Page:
RDP 9506: The Liberalisation and Integration of Domestic Financial Markets in Western Pacific Economies Appendix 3: Speed of Adjustment

The error-correction model of the institutional interest rate is:

which is equation (14) in the text. In all cases apart from the Indonesian deposit rate and Taiwanese loan rate, lags of the dependent variable are not statistically significant. In the remaining cases, apart from the Australian loan rate from 1980M1 to 1984M12, the parsimonious regression includes at most only the error-correction term and the contemporaneous change in the money market rate. In the case of the Australian loan rate from 1980M1 to 1984M12, the first lag of the change in the money market rate is also statistically significant. Short-run dynamics are fast and speed up the adjustment to equilibrium as they eliminate the disequilibrium that exists between the money and institutional rate.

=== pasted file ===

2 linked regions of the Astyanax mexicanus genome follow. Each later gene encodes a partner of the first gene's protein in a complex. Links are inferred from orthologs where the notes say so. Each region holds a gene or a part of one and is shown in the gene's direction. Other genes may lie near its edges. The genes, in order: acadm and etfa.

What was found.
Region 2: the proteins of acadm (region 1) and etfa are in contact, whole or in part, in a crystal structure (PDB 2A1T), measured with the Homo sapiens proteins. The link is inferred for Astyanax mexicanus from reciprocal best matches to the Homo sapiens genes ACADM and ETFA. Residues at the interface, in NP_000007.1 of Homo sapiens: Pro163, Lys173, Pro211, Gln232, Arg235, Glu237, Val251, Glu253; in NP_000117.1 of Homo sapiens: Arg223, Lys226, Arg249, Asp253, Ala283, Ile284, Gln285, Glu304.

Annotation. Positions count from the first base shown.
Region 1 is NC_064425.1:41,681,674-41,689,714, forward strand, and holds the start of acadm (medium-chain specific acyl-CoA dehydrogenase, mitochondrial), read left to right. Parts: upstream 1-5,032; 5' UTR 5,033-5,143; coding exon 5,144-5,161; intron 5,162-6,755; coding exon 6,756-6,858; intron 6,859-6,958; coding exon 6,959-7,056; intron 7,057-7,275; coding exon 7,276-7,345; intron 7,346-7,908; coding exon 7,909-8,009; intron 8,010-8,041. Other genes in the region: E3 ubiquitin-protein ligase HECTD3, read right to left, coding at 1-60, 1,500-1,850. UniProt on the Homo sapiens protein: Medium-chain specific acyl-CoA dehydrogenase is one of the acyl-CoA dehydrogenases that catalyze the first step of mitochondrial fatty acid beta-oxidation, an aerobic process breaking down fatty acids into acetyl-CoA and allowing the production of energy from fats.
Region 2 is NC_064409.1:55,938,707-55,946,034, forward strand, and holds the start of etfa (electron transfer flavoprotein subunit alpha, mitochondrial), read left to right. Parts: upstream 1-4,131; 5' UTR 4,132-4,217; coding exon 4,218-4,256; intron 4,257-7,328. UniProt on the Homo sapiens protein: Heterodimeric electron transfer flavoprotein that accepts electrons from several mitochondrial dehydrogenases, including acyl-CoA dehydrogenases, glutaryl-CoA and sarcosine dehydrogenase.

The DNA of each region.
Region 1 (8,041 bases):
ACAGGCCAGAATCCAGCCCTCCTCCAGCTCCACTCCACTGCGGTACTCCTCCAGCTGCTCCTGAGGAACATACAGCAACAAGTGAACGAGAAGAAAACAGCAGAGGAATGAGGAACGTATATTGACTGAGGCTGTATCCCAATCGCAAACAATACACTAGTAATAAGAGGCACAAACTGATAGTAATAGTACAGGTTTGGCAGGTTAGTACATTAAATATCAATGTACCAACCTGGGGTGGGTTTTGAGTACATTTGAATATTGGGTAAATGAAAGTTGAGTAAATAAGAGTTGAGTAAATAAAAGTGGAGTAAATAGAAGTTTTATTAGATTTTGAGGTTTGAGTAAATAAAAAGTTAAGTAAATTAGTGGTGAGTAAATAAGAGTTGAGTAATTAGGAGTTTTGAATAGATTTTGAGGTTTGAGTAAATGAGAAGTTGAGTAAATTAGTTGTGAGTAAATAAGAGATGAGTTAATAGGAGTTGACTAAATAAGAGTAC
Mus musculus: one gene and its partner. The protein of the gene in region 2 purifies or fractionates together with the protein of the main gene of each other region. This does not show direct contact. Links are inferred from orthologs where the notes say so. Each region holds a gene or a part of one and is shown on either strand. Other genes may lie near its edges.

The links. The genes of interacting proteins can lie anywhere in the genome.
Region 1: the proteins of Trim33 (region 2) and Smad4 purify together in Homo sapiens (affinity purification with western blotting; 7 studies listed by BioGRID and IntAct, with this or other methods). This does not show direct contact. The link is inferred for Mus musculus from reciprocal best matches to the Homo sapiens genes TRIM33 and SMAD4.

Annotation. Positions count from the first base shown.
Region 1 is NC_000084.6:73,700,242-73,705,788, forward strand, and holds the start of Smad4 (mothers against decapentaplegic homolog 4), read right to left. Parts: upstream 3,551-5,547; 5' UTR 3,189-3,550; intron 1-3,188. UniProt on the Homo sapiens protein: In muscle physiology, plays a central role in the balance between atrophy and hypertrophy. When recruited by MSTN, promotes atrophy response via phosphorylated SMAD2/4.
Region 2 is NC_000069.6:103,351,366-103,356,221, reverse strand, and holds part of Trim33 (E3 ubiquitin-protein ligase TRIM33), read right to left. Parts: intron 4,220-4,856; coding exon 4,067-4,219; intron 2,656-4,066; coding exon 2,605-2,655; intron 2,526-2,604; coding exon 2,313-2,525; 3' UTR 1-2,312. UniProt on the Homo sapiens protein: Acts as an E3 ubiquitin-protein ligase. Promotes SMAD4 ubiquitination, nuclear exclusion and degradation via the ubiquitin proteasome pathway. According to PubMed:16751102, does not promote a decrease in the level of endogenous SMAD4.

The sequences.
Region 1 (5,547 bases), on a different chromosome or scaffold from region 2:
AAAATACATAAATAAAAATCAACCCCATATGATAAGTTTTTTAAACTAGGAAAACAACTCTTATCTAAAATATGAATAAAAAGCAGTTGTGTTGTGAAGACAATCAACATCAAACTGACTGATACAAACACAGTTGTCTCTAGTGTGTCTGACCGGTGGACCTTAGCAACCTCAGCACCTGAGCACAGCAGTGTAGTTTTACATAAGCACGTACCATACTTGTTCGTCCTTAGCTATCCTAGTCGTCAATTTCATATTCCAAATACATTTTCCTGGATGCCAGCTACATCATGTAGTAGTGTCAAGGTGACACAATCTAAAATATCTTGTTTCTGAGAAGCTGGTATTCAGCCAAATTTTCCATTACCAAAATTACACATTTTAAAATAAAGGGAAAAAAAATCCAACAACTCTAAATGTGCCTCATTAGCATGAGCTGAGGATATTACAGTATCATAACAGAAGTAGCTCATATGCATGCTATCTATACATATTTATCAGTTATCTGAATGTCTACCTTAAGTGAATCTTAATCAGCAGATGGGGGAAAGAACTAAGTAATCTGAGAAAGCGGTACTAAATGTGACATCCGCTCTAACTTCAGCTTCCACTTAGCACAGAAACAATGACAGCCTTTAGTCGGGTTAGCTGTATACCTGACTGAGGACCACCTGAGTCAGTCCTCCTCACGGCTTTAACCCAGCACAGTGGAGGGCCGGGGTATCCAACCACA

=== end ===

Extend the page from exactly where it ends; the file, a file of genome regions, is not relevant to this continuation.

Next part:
The parsimonious equation is:

where Inline Equation. Assuming that the series have been demeaned and that the money market rate rises by one percentage point, the cumulative adjustment after n-periods, n≥2 is:

Note that γ sums the adjustment that occurs in the contemporaneous and first period. When the dynamics terms are statistically insignificant, the error-correction alone drives the changes in the institutional rate and (A3–3) reduces to: